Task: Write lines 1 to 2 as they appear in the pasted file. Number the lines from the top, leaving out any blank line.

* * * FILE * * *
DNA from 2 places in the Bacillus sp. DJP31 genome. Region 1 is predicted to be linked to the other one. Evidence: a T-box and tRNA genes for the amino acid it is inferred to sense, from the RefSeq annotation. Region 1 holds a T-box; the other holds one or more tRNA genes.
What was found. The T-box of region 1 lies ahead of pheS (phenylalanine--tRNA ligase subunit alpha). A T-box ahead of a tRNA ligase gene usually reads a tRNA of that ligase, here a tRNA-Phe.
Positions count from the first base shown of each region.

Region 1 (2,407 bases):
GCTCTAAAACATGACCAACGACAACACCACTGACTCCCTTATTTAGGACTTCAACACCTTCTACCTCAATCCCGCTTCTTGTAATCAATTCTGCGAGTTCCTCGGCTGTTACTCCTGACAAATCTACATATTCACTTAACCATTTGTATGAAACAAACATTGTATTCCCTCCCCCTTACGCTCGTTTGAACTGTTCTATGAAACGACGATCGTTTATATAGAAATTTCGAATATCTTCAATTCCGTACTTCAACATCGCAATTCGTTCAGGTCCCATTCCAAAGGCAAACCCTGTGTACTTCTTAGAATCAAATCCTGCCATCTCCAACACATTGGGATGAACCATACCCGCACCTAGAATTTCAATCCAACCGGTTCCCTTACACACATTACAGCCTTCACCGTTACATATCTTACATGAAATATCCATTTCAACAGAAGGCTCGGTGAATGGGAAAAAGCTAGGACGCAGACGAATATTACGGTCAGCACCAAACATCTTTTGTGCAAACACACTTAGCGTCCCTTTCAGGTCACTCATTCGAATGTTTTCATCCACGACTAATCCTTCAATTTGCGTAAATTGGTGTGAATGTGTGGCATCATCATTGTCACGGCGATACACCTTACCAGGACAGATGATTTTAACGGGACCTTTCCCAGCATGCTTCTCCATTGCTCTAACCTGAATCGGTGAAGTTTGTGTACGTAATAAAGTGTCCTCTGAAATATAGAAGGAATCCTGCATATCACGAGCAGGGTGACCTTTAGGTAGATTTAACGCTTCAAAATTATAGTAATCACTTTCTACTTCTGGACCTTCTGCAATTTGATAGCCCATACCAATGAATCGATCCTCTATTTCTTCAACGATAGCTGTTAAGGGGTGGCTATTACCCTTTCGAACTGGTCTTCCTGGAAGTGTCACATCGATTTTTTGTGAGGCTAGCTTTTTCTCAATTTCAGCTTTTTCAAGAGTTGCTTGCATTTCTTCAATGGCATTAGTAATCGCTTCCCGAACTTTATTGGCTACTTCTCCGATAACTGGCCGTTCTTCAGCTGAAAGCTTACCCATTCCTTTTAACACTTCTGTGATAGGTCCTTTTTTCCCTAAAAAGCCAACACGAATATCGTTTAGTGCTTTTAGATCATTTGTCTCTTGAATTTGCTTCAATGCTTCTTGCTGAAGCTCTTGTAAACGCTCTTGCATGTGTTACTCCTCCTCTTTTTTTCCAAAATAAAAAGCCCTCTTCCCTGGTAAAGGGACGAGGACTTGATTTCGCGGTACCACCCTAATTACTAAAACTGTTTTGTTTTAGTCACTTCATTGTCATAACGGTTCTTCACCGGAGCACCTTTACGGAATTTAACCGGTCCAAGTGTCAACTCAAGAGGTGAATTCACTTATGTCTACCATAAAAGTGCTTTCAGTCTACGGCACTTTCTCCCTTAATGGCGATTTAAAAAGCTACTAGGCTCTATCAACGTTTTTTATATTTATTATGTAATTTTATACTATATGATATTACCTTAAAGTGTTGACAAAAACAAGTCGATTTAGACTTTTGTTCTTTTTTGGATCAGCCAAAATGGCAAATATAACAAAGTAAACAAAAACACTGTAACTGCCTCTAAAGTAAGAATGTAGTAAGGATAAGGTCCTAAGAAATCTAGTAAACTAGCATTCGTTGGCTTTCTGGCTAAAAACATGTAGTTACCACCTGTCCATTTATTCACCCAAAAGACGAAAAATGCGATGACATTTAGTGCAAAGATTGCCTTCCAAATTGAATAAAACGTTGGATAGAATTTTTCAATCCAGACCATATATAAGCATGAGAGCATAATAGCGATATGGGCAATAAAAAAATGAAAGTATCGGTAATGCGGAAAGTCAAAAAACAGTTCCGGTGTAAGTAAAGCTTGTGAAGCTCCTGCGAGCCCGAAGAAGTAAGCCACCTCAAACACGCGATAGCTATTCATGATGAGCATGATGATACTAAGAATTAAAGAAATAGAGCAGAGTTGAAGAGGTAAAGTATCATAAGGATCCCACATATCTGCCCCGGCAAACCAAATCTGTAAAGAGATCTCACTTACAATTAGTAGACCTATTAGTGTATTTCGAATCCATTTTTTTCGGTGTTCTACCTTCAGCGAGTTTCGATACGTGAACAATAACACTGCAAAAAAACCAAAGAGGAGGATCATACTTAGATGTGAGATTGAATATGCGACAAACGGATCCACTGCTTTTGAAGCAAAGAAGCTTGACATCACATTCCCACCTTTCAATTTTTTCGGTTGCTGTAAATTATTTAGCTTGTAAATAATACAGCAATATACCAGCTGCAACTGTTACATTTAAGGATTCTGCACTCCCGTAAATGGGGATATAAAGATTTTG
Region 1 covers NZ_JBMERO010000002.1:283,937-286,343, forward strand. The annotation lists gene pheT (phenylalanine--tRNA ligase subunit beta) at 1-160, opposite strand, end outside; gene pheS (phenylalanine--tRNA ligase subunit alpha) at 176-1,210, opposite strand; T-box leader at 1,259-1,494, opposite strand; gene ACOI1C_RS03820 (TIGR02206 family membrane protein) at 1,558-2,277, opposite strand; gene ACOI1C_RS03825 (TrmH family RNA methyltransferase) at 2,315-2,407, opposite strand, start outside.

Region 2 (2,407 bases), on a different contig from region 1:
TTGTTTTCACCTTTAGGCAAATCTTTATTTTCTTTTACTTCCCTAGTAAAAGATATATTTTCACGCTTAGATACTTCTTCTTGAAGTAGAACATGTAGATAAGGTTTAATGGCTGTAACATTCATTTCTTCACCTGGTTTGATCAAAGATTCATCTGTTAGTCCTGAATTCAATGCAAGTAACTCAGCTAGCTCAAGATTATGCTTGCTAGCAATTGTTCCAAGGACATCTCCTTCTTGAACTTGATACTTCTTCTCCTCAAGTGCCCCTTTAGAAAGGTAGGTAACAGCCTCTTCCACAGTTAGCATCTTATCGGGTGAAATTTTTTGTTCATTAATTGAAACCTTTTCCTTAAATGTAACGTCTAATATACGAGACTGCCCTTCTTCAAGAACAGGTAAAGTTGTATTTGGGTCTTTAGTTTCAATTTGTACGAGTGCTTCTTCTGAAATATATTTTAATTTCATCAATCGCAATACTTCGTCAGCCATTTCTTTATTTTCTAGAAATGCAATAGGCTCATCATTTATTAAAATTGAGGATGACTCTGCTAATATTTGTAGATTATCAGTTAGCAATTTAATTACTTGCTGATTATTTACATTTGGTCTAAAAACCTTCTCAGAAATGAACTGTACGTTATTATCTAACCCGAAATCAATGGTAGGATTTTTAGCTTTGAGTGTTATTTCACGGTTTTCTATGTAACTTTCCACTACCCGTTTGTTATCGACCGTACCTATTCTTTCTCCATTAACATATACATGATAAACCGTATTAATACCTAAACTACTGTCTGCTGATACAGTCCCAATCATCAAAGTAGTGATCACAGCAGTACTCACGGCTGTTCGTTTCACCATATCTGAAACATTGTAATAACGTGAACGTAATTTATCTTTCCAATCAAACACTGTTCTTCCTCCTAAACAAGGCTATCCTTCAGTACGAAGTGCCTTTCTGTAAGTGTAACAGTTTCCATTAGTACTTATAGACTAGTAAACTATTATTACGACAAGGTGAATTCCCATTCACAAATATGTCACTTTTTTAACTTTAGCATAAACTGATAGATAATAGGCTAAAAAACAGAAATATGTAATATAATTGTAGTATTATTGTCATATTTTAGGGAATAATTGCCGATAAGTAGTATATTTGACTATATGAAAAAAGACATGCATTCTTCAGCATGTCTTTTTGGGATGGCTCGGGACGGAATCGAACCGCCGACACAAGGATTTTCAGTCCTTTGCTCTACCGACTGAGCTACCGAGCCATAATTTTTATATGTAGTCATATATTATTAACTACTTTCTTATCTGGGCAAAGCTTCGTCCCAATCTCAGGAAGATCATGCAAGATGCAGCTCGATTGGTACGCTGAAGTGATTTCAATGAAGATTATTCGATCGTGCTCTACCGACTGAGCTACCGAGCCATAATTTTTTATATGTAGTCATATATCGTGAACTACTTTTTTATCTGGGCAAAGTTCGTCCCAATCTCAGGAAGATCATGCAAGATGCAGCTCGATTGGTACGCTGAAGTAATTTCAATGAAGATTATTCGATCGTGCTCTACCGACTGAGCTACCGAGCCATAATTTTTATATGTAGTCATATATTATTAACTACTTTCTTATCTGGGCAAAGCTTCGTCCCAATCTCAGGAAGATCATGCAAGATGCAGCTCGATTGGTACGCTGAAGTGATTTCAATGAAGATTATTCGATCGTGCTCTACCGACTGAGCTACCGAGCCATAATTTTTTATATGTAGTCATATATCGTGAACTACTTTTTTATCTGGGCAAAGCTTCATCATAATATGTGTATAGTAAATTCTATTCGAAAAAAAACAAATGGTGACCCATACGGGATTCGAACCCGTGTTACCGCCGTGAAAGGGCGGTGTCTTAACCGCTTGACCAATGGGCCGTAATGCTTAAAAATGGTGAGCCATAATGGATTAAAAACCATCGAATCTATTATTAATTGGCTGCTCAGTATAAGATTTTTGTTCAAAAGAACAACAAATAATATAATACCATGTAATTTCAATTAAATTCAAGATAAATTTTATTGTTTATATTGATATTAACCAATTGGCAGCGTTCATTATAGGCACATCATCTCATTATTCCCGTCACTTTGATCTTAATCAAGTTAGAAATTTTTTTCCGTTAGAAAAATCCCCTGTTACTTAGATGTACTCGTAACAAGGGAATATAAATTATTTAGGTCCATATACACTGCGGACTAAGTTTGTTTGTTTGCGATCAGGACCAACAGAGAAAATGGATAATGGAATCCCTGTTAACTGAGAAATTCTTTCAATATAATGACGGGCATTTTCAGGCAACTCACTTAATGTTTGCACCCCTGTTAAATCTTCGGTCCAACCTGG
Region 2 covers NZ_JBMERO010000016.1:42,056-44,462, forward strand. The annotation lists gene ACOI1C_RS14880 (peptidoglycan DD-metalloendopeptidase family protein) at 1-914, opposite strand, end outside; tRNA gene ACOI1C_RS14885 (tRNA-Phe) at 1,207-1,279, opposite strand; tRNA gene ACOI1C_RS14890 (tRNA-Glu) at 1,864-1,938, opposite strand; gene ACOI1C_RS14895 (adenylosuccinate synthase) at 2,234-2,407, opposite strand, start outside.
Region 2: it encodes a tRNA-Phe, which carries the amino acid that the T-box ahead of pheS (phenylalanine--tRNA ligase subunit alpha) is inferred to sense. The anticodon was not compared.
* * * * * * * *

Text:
DNA from 2 places in the Bacillus sp. DJP31 genome. Region 1 is predicted to be linked to the other one. Evidence: a T-box and tRNA genes for the amino acid it is inferred to sense, from the RefSeq annotation. Region 1 holds a T-box; the other holds one or more tRNA genes.
What was found. The T-box of region 1 lies ahead of pheS (phenylalanine--tRNA ligase subunit alpha). A T-box ahead of a tRNA ligase gene usually reads a tRNA of that ligase, here a tRNA-Phe.